The new public protector says she will leave the dispute over the state capture report prepared by h.
The ANC could face a Constitutional Court battle from the United Democratic Movement if it went ahead and disbanded the Scorpions.
And the Democratic Alliance, on the other hand, says the ANC is protecting its criminals by doing away with the elite unit.
The ANC wants the Scorpions incorporated into the South African Police Service by June this year.
"The lynch-mob psychology that underpins the campaign against the Scorpions, which from the outset was orchestrated and funded by known criminals, is something that the UDM can never support.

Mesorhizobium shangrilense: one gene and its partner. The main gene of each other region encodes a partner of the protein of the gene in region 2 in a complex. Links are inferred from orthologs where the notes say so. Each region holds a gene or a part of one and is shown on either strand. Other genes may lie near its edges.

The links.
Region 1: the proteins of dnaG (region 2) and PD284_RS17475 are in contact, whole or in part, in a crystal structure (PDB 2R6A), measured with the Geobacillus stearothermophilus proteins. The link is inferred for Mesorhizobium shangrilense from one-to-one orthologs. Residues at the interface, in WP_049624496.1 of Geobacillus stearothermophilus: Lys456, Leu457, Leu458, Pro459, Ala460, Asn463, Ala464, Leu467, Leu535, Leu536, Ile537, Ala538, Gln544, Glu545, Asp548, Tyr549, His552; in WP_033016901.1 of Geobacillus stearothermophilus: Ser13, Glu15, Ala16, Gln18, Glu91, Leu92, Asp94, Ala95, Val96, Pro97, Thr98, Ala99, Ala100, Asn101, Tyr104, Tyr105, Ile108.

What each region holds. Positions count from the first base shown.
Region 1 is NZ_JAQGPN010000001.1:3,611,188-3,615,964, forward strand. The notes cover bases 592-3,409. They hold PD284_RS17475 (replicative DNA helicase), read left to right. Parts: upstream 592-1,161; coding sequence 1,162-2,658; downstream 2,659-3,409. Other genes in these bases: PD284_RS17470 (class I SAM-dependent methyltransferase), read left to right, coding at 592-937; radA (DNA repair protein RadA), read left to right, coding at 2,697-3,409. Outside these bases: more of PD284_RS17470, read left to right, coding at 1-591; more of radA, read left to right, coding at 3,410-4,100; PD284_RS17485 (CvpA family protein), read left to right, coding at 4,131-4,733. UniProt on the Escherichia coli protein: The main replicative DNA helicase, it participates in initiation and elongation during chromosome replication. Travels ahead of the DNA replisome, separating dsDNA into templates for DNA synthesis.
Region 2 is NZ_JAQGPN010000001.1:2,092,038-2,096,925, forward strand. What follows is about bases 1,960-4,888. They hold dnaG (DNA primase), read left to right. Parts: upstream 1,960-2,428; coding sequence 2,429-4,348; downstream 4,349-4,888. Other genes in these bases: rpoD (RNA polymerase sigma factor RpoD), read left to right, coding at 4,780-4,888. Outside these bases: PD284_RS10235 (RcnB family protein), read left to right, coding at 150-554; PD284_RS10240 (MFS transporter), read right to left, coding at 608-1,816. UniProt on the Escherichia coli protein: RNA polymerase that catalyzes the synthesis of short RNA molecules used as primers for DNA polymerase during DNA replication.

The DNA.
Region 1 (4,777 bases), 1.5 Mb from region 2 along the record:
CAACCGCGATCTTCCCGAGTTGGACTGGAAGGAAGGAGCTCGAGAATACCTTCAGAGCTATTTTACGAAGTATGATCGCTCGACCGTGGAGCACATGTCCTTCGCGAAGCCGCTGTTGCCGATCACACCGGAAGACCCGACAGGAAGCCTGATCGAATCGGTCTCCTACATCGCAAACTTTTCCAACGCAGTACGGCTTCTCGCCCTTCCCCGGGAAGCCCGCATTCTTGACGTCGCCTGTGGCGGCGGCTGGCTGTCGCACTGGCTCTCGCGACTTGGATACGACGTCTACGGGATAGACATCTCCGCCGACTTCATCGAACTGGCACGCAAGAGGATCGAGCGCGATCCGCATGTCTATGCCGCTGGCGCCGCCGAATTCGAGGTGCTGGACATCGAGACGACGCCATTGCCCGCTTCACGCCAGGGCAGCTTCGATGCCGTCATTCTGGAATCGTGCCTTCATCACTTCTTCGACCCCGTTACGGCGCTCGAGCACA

"There are no justifiable reasons being advanced to disband the unit," UDM leader Bantu Holomisa said.
He said the UDM would follow the same route it took when it challenged the ANC in the Constitutional Court over the floor-crossing issue.
Holomisa said the party was already considering getting legal opinion on the Scorpions issue.
"We are aware some of the people in the ANC have cases pending against them."
Democratic Alliance leader Helen Zille yesterday said the ANC wanted to disband the Scorpions in order to protect its own criminals.
"Besides the seven convicted criminals on the ANC's NEC, six NEC members are currently the subject of criminal investigations.
"At least, two of these are currently being investigated by the Scorpions," Zille said.
In the absence of any understandable reason from the ANC as to why the Scorpions should be disbanded, "one can only assume that the government is doing so to protect the ANC from any current and future corruption investigations".
African Christian Democratic Party leader Kenneth Meshoe described the government's intention to disband the Scorpions as "irresponsible".